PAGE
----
There was, however, another side to the picture. Although employe claimed that the pump matter was urgent and had to be attended to that night, he testified that at the school board meeting a week before, on July 7, the matter of the pump was postponed because it was to be handled through different channels, and it was decided to advertise separately for bids for the pump. That is exactly what was done. The changes in the specifications covering the picture screen and the desks evidently were sent to the PWA office for approval prior to the 14th, because approval was given on the 15th. Likewise, the specifications, which were in employe's car, covered the screen curtain and the desks, but contained no reference whatever to the well or pump. The advertisement for bids, which supposedly covered the pump also and was held up pending PWA approval of the change in the pump specifications, covered only the picture screen and desks without any reference to the pump, and was published beginning the week of the 21st following the PWA approval of the 15th. The pump matter apparently had no connection with the picture screen and desks.
Peterson had nothing to do with the type of pump to be installed. That matter was for the employe's exclusive determination. In order to determine the type of pump, it was necessary to test the well to ascertain its depth and volume of water production. This could be done only in the daytime at the well with Peterson's aid. A conference at night with Peterson at his home was utterly useless for the purposes for which the employe claimed he intended to have it.
The purely personal purpose of employe is claimed to be that he went to get one Janet Nice, the daughter of one of his guests, at the cabin of one Moats at Lake Alexander and take her to his cottage at Lake Hubert. Janet's father, a witness for employe, accompanied him on the trip. He testified that before leaving the cottage at Lake Hubert employe stated that he had some business in Pillager (presumably at the school) and that he might as well "kill two birds with one stone and pick up" Janet on the same trip. The witness was not informed that the employe had any business concerning the pump, the specifications, or with Peterson.
About a month after the accident the employe, while still confined in the hospital, gave the adjuster of the employer's insurer a detailed statement purporting to be his version of what he did and the reasons for his actions on the night of the accident. The adjuster wrote the statement in longhand and asked the employe to sign it. This he refused to do. The adjuster had the statement typewritten, sent it to the employe, and requested him to sign. Employe had his attorney (other than his present counsel) revise the statement, and he then signed it and returned it to the adjuster. In all the statements (the oral one, the adjuster's typewritten one, and that of employe revised by his attorney), employe stated that before he started from Lake Hubert he intended to go to Pillager only, and that when he was informed that Janet Nice was at Lake Alexander he decided to pick her up, since he had to go to Pillager anyway. In none of the statements was there any reference to any business for the employer on the part of the trip between Pillager and Lake Alexander, the well, pump, Peterson, or the PWA. The first time any such business purpose was asserted was on the trial before the commission.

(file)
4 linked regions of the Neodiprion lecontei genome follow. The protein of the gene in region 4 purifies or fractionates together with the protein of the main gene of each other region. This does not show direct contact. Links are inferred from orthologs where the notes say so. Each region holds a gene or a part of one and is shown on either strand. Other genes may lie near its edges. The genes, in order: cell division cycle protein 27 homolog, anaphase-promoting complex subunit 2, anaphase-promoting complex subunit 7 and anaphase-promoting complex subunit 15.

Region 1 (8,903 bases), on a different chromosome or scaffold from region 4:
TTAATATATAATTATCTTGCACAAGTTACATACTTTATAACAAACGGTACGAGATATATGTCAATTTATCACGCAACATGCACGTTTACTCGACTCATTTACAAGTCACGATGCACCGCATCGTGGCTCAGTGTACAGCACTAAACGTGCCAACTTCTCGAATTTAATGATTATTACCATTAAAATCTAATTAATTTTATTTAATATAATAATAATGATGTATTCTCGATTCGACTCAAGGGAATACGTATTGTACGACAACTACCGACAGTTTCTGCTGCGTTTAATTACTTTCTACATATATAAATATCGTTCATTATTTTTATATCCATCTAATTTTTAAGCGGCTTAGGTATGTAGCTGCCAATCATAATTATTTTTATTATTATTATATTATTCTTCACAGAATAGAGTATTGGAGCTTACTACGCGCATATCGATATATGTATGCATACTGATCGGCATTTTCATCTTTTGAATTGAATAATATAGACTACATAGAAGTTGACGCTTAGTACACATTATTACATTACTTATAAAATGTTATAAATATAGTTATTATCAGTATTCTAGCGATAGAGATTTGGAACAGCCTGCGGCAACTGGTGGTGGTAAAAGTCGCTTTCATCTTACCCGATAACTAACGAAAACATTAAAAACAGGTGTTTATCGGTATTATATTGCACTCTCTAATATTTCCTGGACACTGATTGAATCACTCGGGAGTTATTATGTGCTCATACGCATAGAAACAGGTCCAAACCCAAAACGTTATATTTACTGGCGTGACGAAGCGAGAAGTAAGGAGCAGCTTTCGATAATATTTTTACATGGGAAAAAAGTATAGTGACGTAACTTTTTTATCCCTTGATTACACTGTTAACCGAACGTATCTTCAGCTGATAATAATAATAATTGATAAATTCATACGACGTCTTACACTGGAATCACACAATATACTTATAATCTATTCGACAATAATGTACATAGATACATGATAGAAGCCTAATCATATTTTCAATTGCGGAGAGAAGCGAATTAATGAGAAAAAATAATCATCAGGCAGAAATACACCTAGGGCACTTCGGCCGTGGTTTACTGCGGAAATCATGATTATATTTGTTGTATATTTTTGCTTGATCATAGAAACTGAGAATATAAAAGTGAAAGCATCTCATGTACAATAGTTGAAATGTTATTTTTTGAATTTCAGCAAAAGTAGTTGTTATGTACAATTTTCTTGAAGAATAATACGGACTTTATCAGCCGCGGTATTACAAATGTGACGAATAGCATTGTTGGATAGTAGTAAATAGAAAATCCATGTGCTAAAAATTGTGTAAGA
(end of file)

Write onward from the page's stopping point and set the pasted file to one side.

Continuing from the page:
The commission expressly rejected employe's claim that the travel from Pillager toward Lake Alexander was occasioned by any business of the employer and found that the accident did not arise out of and in the course of employe's employment.
1. An accidental injury to an employe while engaged in travel may arise out of and in the course of his employment although such travel is for the dual purposes of the employe and employer. Where the employe's work creates the necessity for travel, whether it be for the dual purposes of employer and employe or solely for the purposes of the employer, such travel and its incidental risks are in the course of the employe's employment, but not otherwise. Lindell v. Minnesota Am. Legion Pub. Co. 208 Minn. 415, 294 N.W. 416. The question in the particular case is one of fact, where the evidence is conflicting. A finding on conflicting evidence that an accidental injury to an employe arose or did not arise, as the case may be, out of and in the usual course of his employment will be sustained the same as any other finding on such evidence. Where an employe was injured while engaged in travel and the evidence was conflicting as to whether the travel was occasioned by the employe's work, we sustained a finding in favor of the employe or his dependents in cases like Johnson v. Crane Co. 210 Minn. 519, 299 N.W. 19; Lindell v. Minnesota Am. Legion Pub. Co. supra; and Jeffers v. Borgen Chevrolet Co. 199 Minn. 348, 272 N.W. 172, and in favor of the employer in cases like Kayser v. Carson Pirie Scott Co. 203 Minn. 578, 282 N.W. 801, and Lunde v. Congoleum-Nairn, Inc. 211 Minn. 487, 1 N.W.2d 606. In cases of this kind as well as in others, we will direct a finding only where there is no dispute in the evidence and the inference which legitimately may be drawn therefrom, and the finding follows as a conclusion of law. Fox v. Atwood-Larson Co. 203 Minn. 245, 280 N.W. 856. In the final analysis, decision in the instant case depends on whether or not the evidence was such as to compel a finding in favor of employe as a matter of law.